About six blocks away, we did the free tour of the 1905 Governor's Mansion and Carriage House (cost $33,253).  Teddy Roosevelt spent some time here in 1910 and Eleanor and FDR in 1936.  Nixon visited when he was vice-president and Harry Truman gave a radio speech from the porch in 1948.  They were the first state to have a woman governor in 1924.  In Cheyenne's early days, it was known as the "Paris of the West", because of all the wealthy investors from England, Scotland and the eastern U.S. who came here and started huge cattle ranches and built elegant mansions.  By the 1880s they had electricity, water service, telephones, public transportation, police and fire protection.  The five story Plains Hotel was the first hotel constructed west of the Mississippi with phone lines to every room.  Due to cattle shipping and cattle barons, the city developed rapidly into the wealthiest per capita town in the U.S. earning it the title of "The Magic City on the Plains".  In the severe winter of 1886-87 the ranchers suffered catastrophic cattle losses and many just left their homes and ranches to the bank to pay off their debts.  But those who stayed looked for a way to help the town's economy and held the first Frontier Days Rodeo in 1887, now 117 years old. 
Next we went to the beautiful Lion's Park area on the west side of town between the interstate and the airport, across the road from the famous rodeo grounds and near the Warren Air Force Base that serves as a command center for U.S. Intercontinental Ballistic Missiles and also has a museum, if you have a military pass to get on the base. 
This beautiful park area includes the free Cheyenne Botanic Gardens, Sloans Lake with fishing pier, swimming beach, biking paths, tennis, volleyball, basketball, baseball, swimming pool, splash park, horseshoes, miniature golf, amphitheater, many playgrounds and picnic areas and a golf course just across the road.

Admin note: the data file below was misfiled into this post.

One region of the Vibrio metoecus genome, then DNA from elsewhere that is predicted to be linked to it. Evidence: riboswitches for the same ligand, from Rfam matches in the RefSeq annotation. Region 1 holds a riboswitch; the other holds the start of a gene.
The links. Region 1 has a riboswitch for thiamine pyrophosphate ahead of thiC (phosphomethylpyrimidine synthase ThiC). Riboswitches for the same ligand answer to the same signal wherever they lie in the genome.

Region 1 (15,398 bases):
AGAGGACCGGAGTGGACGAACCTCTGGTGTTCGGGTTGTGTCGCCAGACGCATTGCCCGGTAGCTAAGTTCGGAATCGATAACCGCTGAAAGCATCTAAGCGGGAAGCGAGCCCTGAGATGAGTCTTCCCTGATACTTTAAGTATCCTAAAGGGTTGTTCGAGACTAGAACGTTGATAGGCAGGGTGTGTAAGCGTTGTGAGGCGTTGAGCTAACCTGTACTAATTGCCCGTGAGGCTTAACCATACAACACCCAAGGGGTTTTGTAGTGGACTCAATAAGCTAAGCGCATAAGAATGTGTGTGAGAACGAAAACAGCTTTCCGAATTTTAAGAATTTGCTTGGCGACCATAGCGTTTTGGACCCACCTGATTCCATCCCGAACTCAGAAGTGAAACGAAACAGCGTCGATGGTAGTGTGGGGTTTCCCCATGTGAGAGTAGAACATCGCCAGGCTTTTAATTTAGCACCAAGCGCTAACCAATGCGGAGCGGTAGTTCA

These are Peach Leaf Willows on the Tree Walk along the fishing pier.  There were lots of people fishing off this pier earlier in the day and a few people kayaking.   
A retired Union Pacific Engineer of this locomotive and his wife often walked the original tracks (built 1867-68) between 1965 and 1975, from Pine Bluffs on the eastern border of Wyoming to Evanston on the western border.  They collected 100s of western relics and in 1970 began welding them into sections of fence to surround their home in Laramie.  The fence was donated to the gardens by their three sons and surrounds the locomotive.  
This archway in the gardens was made out of horseshoes welded together.  If one over your doorway is supposed to be good luck, standing under this archway should be really good luck!  Let's hope so, anyway. 
Beautiful Hibiscus!  A quote I liked, "What happens to the earth, happens to the children of the earth."  Chief Seattle

This Angel's Trumpet Tree was in the hot house.  Teens have heard the plant can get you high and don't realize it's impossible to get high without being poisoned.  The effects of a single dose of tea made from it can occur within hours or take up to two weeks to manifest, causing paralysis, brain damage and/or heart damage.  Two each have died in Texas and Florida.  

Across the parking lot is the Paul Smith Children's Village with all kinds of learning stuff like a water wheel and windmill, sustainable gardening, art work, learning lab, etc.  Kids are allowed to wade with parental supervision. 

This dog house shows how you can insulate a home by growing herbs, flowers and such on the roof, like the old sod huts the pioneers had. 

Just across the road is the Old West Museum on the Cheyenne Frontier Days rodeo grounds.  Here we are letting the nice old man in the museum take our picture.   They claim to have one of the biggest carriage collections in the country.  Carriages were first imported from England and France.  Carriage making in the U.S. did not start until 1740.  By the late 1800s the U.S. was the world's leading producer.  The Studebaker plant in West Bend, Indiana covered 20 acres.  In 1875 they turned out a finished vehicle every seven minutes.  Horse-drawn vehicles peaked in 1905 when 8,000 builders produced 930,000.  Cheyenne had five carriage makers.
This is a U.S. Army Dougherty.  It was multi-functional and used as an ambulance, mail carrier and army transport.  It has unique seats that fold down to make into a bed.  General Custer's wife used one as her personal RV to follow the marches of her husband.  She said, "It was quite a complete house of itself."